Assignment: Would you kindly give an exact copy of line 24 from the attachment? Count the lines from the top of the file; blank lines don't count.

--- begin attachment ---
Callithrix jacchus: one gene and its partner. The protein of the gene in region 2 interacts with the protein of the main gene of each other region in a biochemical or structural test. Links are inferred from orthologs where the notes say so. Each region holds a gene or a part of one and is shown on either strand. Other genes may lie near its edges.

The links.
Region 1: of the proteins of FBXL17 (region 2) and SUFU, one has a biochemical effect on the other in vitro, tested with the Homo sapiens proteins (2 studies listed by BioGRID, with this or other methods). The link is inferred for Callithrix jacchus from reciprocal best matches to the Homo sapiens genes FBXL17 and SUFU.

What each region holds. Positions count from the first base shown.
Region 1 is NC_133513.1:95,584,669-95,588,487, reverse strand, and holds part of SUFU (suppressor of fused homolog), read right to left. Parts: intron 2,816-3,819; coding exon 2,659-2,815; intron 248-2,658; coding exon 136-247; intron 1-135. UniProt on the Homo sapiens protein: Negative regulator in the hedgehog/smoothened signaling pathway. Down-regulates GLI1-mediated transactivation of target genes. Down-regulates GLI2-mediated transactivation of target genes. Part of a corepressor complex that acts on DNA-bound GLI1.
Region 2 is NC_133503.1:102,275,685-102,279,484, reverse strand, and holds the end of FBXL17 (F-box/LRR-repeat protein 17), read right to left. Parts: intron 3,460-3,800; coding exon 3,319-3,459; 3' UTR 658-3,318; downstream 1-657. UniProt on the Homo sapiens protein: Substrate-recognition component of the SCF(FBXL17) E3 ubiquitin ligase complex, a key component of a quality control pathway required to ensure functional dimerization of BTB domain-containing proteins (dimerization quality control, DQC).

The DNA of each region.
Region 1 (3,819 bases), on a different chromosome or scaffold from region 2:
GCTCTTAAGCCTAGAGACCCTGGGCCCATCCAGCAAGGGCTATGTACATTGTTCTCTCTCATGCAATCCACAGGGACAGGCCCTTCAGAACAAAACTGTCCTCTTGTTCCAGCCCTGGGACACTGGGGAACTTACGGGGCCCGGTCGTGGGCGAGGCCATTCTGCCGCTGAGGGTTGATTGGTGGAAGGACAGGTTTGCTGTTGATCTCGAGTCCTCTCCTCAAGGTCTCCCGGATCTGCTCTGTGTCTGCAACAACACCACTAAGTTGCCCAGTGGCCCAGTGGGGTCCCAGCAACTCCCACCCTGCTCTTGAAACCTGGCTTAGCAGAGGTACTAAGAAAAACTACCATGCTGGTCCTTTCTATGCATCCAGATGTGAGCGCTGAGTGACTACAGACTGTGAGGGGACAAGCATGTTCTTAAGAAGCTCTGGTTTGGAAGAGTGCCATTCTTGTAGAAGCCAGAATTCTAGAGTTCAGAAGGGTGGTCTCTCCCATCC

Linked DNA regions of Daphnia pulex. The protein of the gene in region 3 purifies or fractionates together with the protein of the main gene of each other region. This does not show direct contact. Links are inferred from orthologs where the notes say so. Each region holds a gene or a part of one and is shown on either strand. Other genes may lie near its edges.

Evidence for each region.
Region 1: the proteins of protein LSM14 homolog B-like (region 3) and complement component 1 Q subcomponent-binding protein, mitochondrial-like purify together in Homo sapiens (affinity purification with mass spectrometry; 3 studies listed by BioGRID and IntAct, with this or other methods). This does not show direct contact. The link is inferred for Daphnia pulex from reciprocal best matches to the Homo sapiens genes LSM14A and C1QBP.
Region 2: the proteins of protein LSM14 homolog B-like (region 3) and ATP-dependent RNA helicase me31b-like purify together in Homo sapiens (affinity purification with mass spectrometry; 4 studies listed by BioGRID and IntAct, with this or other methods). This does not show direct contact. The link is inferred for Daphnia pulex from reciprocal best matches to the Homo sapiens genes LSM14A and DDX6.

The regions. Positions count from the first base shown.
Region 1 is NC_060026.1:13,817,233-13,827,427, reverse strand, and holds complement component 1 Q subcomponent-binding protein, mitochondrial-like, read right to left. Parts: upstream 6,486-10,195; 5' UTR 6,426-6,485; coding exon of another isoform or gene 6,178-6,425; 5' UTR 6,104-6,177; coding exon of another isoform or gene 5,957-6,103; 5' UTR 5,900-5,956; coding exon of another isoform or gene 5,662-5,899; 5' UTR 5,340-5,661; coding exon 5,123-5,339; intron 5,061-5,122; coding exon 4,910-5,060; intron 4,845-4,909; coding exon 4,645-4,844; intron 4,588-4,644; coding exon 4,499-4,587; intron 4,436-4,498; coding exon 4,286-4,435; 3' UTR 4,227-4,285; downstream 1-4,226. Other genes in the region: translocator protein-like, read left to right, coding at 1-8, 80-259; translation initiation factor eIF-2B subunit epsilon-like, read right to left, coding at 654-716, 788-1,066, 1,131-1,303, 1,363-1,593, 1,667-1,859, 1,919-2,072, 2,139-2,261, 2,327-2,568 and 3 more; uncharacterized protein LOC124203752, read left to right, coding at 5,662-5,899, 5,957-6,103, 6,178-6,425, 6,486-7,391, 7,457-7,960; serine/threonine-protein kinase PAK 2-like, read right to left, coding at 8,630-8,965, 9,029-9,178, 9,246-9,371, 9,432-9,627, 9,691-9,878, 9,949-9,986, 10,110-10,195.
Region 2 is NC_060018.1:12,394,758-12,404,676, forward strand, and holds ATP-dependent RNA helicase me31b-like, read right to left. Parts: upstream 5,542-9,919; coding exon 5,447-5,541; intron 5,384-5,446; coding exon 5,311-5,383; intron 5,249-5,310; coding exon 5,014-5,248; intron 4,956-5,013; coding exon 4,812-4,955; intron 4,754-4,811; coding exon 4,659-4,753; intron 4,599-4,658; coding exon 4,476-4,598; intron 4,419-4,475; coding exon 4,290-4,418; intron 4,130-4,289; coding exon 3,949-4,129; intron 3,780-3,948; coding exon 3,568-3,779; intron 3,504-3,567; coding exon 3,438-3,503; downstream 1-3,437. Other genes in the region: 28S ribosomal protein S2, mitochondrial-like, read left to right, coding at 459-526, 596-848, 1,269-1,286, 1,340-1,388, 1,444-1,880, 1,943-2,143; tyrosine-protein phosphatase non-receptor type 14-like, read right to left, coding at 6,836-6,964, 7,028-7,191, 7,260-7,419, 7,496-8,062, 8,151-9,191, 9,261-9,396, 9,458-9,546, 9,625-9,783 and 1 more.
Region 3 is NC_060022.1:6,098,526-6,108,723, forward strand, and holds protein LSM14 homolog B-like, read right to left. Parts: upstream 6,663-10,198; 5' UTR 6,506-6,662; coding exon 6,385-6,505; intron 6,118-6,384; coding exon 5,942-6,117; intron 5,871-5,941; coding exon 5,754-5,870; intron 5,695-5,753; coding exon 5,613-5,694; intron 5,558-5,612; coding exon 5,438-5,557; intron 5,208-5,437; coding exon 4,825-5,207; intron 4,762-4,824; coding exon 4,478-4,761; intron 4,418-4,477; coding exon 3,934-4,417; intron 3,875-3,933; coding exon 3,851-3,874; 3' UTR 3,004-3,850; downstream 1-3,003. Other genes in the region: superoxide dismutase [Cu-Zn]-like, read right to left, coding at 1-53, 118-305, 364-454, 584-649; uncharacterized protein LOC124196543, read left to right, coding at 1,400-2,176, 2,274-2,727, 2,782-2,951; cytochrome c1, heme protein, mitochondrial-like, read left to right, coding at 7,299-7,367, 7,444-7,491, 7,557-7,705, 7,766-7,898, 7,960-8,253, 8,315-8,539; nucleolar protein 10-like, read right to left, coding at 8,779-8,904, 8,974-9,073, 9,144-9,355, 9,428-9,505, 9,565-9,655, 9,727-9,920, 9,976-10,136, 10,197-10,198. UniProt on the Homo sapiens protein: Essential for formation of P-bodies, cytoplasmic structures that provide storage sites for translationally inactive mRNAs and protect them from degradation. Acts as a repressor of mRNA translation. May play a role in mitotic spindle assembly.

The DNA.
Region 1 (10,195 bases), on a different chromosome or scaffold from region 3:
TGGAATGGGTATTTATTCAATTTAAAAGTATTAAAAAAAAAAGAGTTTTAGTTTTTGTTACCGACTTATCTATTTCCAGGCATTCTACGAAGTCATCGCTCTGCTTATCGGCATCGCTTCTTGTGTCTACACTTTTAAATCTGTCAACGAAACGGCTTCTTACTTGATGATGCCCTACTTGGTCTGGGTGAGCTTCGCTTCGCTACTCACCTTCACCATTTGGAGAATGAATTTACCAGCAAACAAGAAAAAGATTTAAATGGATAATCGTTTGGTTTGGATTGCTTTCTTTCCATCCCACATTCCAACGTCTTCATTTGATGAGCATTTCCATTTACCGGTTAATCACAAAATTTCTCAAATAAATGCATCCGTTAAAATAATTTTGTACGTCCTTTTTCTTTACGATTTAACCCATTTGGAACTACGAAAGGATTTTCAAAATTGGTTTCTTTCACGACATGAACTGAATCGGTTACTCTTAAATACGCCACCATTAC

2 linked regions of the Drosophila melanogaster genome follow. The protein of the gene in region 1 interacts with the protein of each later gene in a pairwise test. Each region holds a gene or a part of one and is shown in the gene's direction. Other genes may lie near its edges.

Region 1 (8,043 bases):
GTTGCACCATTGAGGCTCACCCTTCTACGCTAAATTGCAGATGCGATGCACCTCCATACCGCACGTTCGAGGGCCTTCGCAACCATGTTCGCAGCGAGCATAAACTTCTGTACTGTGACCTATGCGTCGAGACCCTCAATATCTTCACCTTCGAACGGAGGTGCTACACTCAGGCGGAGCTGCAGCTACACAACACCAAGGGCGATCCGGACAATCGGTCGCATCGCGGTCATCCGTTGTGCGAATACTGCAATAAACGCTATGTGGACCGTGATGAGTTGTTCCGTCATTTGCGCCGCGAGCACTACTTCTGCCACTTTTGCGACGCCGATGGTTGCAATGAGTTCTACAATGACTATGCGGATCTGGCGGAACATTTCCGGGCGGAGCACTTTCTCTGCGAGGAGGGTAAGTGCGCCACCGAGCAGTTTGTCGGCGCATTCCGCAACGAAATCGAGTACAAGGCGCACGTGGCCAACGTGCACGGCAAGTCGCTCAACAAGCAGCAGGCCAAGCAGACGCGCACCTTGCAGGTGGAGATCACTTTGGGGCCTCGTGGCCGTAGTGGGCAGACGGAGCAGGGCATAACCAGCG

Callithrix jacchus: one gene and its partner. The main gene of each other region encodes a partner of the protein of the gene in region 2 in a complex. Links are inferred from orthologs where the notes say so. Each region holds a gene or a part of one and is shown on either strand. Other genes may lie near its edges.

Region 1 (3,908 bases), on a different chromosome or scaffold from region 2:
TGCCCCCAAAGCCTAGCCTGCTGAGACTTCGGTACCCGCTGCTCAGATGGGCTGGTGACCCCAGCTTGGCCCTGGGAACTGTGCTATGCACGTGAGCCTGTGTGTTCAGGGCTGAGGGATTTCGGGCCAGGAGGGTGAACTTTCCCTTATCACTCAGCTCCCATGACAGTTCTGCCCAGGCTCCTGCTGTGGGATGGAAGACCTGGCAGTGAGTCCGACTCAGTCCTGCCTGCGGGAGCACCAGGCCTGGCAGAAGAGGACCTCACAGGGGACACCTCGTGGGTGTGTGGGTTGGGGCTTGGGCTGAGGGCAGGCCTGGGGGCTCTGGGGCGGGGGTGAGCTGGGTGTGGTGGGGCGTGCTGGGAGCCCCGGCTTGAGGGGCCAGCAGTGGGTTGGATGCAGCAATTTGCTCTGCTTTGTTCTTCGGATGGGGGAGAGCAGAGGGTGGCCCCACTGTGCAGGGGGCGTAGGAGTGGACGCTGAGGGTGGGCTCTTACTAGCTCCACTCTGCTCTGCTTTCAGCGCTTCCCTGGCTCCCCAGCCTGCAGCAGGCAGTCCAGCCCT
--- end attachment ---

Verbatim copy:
Callithrix jacchus: one gene and its partner. The main gene of each other region encodes a partner of the protein of the gene in region 2 in a complex. Links are inferred from orthologs where the notes say so. Each region holds a gene or a part of one and is shown on either strand. Other genes may lie near its edges.